I’ve set myself a new project. It’s not as if I don’t have enough to do, but oh, well. I’m going to try to write a garden diary entry every day. I want to start each entry with a haiku. I started a project to write haiku 12 years ago. I managed to write two before I got distracted. I’ll see if I can do a little better this time.
I knew about haiku, but I really came to appreciate them on a trip to Hawaii. I was at a swap meet in Hilo on the Big Island, fortunately under cover, in a tropical downpour. To stay dry, I took time to carefully examine a stack of used books and found Haiku: Poetry Ancient & Modern by Jackie Hardy. It’s a lovely little book.
Hardy tells us the Japanese originated this form of poetry in the 17th century. The Japanese form is three lines including seventeen syllables in a pattern of five, seven, five. A traditional Japanese haiku is usually written in the present tense, doesn’t normally have a title, and usually has a nature image included, preferably something that ties it to a season. More recently, poets have been experimenting with two lines and four lines and different syllable patterns or no counting of syllables at all, and titles.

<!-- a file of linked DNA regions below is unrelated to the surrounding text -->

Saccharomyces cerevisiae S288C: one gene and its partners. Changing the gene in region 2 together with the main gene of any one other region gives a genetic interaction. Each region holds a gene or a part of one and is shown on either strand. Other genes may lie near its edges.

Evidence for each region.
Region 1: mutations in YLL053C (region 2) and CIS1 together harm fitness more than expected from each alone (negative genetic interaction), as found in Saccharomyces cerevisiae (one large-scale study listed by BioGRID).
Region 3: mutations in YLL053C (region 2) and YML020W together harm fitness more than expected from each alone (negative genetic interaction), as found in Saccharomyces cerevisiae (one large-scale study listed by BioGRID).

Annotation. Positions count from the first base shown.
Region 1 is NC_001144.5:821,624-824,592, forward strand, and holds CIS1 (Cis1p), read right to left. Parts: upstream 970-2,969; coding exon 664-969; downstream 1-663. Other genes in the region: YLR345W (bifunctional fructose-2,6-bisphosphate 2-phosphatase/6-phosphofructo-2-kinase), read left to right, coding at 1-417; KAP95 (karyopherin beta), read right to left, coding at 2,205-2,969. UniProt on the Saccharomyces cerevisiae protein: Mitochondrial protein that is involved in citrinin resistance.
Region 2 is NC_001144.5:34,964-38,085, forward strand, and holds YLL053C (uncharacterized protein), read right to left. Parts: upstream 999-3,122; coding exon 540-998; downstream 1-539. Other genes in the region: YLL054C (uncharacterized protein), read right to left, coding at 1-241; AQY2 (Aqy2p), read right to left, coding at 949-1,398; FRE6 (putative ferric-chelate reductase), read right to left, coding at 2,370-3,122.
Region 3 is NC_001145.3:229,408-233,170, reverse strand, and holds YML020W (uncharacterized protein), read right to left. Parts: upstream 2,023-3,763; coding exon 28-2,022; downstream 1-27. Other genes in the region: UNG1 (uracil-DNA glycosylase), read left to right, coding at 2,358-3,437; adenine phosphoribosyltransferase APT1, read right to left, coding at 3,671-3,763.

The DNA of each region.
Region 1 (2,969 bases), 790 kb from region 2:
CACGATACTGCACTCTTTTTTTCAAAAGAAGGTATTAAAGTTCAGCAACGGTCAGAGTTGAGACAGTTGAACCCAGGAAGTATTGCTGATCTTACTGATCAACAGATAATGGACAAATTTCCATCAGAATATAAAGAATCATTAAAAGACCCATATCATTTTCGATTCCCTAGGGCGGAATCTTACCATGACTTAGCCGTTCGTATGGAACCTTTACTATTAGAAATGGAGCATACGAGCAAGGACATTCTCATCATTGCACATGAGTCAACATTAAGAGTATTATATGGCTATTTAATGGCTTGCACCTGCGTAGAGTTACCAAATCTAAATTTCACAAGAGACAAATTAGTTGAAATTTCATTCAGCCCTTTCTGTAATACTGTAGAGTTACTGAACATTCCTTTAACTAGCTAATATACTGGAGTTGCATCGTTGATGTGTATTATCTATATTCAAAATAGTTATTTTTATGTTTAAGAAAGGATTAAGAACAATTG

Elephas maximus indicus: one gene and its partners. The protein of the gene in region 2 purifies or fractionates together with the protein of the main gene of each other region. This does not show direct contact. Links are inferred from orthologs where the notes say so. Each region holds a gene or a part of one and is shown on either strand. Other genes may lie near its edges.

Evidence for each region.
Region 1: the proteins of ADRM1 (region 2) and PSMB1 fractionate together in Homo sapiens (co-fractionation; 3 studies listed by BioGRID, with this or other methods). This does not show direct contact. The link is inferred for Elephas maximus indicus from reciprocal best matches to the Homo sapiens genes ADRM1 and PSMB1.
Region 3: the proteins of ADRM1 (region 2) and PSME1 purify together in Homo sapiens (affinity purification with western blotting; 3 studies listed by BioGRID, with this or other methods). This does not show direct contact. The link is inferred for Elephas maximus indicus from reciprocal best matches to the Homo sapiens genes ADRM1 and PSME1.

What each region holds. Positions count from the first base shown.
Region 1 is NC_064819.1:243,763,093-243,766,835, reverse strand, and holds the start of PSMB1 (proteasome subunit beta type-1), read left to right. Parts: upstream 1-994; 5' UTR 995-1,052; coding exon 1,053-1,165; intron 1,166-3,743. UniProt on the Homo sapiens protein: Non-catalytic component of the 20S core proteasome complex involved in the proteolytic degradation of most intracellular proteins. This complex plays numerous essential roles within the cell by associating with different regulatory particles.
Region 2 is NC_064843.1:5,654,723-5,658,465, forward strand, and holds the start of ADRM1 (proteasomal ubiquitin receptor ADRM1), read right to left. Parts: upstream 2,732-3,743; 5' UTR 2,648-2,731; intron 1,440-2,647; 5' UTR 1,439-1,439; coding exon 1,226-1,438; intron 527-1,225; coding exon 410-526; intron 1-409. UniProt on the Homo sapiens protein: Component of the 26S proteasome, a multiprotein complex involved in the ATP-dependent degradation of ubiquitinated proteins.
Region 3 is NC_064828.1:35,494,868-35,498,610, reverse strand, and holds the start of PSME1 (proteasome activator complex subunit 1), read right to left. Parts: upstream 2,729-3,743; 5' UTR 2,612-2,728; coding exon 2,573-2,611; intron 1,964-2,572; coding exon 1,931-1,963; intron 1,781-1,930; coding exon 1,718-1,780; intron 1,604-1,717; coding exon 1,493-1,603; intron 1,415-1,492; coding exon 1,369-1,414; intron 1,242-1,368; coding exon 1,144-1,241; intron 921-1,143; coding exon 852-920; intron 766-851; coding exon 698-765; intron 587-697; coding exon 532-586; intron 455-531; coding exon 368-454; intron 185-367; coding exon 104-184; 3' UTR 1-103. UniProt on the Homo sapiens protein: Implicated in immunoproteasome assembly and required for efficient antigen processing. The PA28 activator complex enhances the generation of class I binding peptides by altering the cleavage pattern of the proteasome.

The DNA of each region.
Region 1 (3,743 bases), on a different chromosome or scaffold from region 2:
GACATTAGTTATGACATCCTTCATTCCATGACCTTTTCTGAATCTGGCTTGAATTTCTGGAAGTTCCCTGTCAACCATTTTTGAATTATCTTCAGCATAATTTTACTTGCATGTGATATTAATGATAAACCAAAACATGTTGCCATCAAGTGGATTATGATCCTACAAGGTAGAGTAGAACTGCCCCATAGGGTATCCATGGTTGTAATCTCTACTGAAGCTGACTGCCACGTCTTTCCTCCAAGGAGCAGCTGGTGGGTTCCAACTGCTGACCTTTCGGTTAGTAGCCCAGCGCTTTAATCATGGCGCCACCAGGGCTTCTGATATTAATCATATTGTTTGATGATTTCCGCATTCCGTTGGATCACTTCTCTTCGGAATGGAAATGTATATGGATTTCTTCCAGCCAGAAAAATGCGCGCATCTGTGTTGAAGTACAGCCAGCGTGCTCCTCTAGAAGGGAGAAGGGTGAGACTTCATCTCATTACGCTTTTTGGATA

Here are the four I’ve managed so far:
An older woman
Sings after years of silence:
Crow cawing with joy.
Crunch, crunch, crunch. Dog’s teeth
Grind on the worn nylon bone.
False bone. Real pleasure.
Bright sun. Dark glasses.
Take your hat. Winter heat wave.
Chinese fringe flower—
red, cerise, scarlet, crimson?
Who cares. Breathtaking!